The rise of the iPhone 4 camera (and fall of my G10)

The good folks at TechCrunch have pointed out something pretty incredible: Camera upload data over at Flickr indicates that the iPhone 4 is about to overtake the Nikon D90 to become the most popular “camera” in terms of photos being uploaded to Flickr, and usage of point-and-shoot cameras is falling through the floor. If you take a look at Flickr’s graph, the rise of the iPhone 4 is incredible.

Graph published by Flickr showing the incredible rise of the iPhone 4 versus traditional cameras. (PHOTO: Flickr)

Graph published by Flickr showing the incredible rise of the iPhone 4 versus traditional cameras. (PHOTO: Flickr)

TechCrunch also notes:

But it’s hardly the first time an iPhone has risen this quickly. Back in 2009, the iPhone overtook the Canon EOS Digital Rebel XTi as the most popular camera on Flickr. The difference is that at the time, Flickr was counting all the iPhone models together. That meant the original iPhone, the iPhone 3G, and the iPhone 3GS were all clumped together to overtake the Canon model. Now they’re split up, and the iPhone 4 alone is still going to be the most popular camera on Flickr in under a year. It’s pretty remarkable, really.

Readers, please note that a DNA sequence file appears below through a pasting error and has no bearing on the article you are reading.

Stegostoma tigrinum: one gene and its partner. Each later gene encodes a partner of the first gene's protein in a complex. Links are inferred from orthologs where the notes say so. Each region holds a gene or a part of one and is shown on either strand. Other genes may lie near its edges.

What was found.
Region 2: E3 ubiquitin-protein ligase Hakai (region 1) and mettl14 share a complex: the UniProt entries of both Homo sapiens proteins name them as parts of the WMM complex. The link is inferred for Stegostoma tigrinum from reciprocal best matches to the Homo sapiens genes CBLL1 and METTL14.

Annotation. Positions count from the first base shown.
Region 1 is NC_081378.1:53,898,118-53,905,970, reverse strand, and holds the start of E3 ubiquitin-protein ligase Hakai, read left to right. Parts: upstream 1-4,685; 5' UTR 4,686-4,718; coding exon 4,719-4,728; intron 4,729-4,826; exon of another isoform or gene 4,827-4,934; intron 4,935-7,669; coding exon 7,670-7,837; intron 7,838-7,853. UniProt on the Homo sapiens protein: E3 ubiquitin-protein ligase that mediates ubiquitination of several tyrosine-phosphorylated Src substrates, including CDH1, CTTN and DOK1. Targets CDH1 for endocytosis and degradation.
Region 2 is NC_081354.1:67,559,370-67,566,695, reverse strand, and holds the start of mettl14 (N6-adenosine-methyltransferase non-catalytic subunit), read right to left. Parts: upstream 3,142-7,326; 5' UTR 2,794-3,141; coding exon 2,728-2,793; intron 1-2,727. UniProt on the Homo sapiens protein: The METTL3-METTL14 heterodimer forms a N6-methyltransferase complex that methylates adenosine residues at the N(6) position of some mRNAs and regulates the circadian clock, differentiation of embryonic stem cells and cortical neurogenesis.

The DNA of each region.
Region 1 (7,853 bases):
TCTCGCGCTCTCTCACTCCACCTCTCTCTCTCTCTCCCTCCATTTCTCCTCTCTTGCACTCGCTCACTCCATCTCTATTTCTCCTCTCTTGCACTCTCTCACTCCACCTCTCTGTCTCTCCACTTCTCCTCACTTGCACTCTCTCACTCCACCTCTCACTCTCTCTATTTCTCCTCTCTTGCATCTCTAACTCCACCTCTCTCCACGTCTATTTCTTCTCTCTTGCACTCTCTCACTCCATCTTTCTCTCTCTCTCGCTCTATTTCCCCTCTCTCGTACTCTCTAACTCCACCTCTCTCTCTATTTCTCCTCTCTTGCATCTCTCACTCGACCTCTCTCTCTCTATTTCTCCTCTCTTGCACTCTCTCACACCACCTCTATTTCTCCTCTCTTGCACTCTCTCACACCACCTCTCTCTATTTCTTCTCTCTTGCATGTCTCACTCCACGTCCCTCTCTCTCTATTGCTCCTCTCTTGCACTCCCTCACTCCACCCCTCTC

It all makes sense, and I can see it in my own usage. Whether I’m in Baghdad or out of the country on leave, I would take my Canon EOS Kiss X4 DSLR (better known as the EOS 550D or the Rebel T2i) and my iPhone 4 would always be in my pocket. The iPhone’s camera is just good enough (and can be made better by the plethora of photography apps in the iTunes app store) that for quick unintrusive photography, it does the trick, while my Canon IXUS 120 IS and Canon G10 seem somewhat redundant.

At the moment, I keep my IXUS 120 IS in my camera bag because it shoots 720p HD video, which is increasingly useful for AFP journalists who are keen on shooting simple video for the wire (I detailed training I underwent for just that here), but the G10 is in a sort of middle ground where I don’t know how or where I’ll be using it. It’s too bad, because it’s a fantastic little camera that I have used in the past to take photos for the AFP wire.

(Read the whole story at TechCrunch)

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